|The rate at which the interim dividend is declared is always lower than that of the final dividend
|The rate of the final dividend is higher than that of the interim dividend.
|Revocation of Interim dividend
|Shareholders can revoke the decision to declare an interim dividend with the consent of all shareholders.
|Final dividend once duly declared cannot be revoked even by shareholders.
Interim dividend is part of the normal course of business and is declared by companies to instill further confidence in the shareholders of the company. This dividend though declared within the financial year has to be passed through a Board Resolution and is permissible only if it is allowed in the Articles of Association.
The declaration of interim dividends by a company is seen as an indication of the company’s financial health, surplus cash position, and willingness to share immediate returns with shareholders. Further, it demonstrates management’s confidence in the company’s financial performance and achieving its target growth path.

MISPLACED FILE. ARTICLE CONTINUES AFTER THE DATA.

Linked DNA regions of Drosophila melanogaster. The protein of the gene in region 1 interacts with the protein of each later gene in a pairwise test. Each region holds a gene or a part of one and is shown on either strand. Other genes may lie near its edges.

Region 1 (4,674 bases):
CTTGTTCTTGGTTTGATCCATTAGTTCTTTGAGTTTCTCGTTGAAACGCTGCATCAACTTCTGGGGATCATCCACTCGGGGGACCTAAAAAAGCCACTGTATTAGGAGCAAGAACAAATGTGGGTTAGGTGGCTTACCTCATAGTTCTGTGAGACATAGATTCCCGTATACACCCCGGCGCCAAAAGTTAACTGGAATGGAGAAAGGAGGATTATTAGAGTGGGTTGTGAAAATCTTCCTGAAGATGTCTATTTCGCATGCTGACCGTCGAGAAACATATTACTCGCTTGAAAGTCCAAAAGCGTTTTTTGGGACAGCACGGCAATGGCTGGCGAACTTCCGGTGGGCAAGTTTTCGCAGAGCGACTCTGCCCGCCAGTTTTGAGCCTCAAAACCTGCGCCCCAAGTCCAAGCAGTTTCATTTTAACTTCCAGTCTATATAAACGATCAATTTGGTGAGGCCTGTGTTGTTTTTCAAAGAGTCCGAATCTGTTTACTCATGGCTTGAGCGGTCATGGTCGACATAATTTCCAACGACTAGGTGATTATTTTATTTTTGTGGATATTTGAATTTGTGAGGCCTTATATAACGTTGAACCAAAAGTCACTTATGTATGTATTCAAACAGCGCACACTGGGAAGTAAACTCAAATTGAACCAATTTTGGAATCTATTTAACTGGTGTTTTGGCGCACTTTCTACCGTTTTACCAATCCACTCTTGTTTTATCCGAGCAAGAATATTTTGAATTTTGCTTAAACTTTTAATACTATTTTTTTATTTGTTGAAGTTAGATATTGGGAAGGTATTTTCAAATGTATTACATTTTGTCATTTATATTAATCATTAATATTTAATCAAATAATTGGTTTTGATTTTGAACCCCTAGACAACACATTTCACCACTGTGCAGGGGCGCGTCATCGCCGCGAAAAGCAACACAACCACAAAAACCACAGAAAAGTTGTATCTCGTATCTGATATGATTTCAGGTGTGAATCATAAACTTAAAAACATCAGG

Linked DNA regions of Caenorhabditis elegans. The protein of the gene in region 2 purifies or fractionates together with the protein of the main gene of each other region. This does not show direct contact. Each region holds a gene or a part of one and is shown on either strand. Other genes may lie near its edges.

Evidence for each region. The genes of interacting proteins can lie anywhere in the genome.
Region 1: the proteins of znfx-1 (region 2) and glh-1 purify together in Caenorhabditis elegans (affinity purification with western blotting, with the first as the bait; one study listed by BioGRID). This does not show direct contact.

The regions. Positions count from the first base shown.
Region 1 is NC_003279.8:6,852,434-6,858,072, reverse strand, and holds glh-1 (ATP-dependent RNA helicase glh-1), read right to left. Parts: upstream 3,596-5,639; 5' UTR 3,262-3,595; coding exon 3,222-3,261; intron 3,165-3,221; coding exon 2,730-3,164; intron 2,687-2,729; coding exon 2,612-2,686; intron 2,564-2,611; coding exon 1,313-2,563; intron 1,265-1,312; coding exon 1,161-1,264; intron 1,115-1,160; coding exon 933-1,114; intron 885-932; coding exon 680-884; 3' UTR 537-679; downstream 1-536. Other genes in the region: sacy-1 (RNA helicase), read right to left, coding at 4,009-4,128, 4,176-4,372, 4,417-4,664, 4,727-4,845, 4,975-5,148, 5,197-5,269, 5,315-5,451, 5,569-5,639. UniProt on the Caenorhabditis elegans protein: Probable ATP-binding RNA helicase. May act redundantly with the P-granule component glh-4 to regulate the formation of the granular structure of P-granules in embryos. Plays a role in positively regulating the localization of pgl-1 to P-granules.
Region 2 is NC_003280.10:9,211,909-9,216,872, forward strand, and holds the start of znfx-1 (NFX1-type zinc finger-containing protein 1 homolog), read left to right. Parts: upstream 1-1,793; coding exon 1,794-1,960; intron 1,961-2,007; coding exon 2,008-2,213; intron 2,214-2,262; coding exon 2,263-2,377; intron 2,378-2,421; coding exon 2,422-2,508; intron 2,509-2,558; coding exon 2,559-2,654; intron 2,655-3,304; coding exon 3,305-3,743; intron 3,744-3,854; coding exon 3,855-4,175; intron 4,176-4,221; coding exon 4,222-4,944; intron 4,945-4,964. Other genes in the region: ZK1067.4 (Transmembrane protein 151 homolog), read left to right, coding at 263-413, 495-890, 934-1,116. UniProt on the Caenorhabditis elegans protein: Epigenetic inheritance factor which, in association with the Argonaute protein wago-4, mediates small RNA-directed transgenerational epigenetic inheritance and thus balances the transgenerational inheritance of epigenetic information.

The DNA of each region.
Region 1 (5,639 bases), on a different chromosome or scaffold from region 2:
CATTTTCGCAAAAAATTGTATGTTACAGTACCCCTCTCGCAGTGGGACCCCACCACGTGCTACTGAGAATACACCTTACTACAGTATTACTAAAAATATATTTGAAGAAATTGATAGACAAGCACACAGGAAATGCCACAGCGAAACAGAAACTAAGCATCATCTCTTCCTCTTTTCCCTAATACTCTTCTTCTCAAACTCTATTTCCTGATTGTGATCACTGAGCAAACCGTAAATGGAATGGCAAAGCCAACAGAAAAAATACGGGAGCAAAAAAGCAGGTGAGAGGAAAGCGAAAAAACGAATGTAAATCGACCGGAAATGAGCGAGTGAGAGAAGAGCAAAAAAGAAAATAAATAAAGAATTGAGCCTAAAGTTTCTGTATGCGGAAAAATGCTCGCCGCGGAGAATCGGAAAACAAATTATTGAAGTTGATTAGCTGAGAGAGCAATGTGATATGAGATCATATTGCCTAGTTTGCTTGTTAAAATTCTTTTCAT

Interim dividends can be declared and paid from surplus in the Profit & Loss account, profits of the financial year, or profits generated until the quarter preceding the declaration. The Board considers the financial results for the period of the interim dividend and ensures the company’s financial position justifies and supports the dividend declaration, taking into account factors such as depreciation, tax obligations, anticipated losses, and dividend requirements for preference shares.
Yes, interim dividends can be declared by a loss-making company if it has accumulated profits or reserves from previous years that can be utilized for dividend distribution. Furthermore, as per Section 123(3) of the Companies Act, if a company has incurred a loss during the current financial year until the preceding quarter, any interim dividend declared cannot exceed the average dividends paid by the company in the preceding three financial years.
No, the approval of shareholders is not mandatory for declaring interim dividends as per the Companies Act, 2013. The decision to declare interim dividends is typically made by the company’s board of directors, exercising their discretionary power.